This week, state Republicans in the Georgia Senate introduced Senate Bill 221, The Religious Freedom and Restoration Act, which would allow people to sue the government if any laws or ordinances “substantially burden a person’s exercise of religion.”
Naturally, opponents of the bill worry that it’ll be used to allow religious organizations and business owners to discriminate against LGBTQ people. Similar bills have been floated in Texas and Kentucky, but the business community has successfully opposed them since such laws make states less attractive to LGBTQ-friendly employees and consumers.
Atlanta-based Home Depot and Arthur Blank, owner of the Atlanta Falcons football team and the Atlanta United soccer team, have both opposed the bill. In a joint statement, The Metro Atlanta Chamber and Georgia Chamber both called the measure “a distraction” from more important issues.
The text of Senate Bill 221 says:
Government may substantially burden a person’s exercise of religion only if it demonstrates that application of the border to the person is: 1) In furtherance of a compelling governmental interest, and 2) the least restrictive means of furthering that compelling government interest
Naturally, the government should have a compelling interest in reducing homophobia and transphobia just as it has a compelling interest in eradicating racism, sexism and other sorts of prejudice. But Republicans don’t see it this way.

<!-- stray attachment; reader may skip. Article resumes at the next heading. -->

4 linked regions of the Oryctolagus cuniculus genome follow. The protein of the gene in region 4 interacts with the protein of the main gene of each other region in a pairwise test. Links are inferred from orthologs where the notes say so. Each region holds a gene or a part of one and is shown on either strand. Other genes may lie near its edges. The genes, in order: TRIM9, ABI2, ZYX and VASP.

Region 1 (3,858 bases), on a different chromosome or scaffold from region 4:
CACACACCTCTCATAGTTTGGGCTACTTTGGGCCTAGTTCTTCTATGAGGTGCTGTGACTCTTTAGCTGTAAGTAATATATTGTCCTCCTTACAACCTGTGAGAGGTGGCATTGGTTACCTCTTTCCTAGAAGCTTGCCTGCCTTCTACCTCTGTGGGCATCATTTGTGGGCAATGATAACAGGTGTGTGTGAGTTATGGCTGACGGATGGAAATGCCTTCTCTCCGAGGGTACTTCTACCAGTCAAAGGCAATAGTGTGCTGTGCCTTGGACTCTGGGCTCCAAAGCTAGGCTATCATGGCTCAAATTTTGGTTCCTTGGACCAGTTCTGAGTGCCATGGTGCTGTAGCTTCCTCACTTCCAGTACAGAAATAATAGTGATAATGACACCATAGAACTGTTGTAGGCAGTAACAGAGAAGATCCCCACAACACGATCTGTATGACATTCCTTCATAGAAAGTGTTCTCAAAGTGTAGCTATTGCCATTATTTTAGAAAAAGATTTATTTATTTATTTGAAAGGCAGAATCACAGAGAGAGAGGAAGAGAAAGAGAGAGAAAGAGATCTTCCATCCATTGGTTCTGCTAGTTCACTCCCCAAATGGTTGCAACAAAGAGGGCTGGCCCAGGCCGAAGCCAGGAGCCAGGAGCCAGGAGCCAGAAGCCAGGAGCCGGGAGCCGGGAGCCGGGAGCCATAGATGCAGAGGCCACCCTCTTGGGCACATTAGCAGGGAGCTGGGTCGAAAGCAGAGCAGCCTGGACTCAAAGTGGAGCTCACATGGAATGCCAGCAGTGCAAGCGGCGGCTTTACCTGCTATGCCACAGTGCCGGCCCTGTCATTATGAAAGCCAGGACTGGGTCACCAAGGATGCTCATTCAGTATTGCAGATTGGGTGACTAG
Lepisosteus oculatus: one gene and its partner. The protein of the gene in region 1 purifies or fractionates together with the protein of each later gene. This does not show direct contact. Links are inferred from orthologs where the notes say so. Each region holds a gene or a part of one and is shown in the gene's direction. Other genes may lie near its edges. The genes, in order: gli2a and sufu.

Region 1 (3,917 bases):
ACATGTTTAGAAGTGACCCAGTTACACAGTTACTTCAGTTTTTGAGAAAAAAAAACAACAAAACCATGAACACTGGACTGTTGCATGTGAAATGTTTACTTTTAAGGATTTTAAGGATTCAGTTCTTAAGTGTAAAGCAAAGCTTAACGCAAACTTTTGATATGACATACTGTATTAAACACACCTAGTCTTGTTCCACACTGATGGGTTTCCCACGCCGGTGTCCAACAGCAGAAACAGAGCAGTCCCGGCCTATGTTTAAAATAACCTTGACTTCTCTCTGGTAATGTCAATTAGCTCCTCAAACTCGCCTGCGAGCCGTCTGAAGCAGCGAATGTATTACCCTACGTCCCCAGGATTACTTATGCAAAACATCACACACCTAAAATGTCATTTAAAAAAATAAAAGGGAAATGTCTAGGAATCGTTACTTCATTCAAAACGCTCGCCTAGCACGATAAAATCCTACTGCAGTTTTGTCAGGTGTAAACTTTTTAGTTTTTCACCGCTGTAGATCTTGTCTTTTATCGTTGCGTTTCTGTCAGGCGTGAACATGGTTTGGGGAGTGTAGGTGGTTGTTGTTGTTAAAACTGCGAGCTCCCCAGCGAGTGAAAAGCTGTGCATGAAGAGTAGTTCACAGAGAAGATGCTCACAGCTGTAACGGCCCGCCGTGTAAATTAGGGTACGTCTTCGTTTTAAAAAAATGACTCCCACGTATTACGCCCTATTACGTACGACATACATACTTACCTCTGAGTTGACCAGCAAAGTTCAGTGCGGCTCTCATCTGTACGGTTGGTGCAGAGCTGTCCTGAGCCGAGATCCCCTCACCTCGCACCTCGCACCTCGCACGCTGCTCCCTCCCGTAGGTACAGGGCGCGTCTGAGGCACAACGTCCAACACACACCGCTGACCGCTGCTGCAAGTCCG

In fact, a Trump administration amicus brief supporting the Masterpiece Bakery that refused to make a cake for a same-sex couple in Colorado said that homophobia isn’t as much as a problem as racism because homophobia is a newer phenomenon, which is nonsense.
Although Georgia’s Republican Governor Brian Kemp signaled that he’d sign a religious freedom bill if it was identical to a 1993 federal law called the Religious Freedom Restoration Act (RFRA), Senate Bill 221 isn’t identical. In fact, it goes much further.
The Georgia bill “also includes provisions that would allow plaintiffs who win lawsuits against the government to recover their legal costs in religious cases … [and allows] judges … to order governments to change their laws and practices deemed to infringe on religious beliefs,” according to AJC.com.
In 2018, Georgia passed a bill making it legal for religious adoption agencies to deny kids to same-sex couples.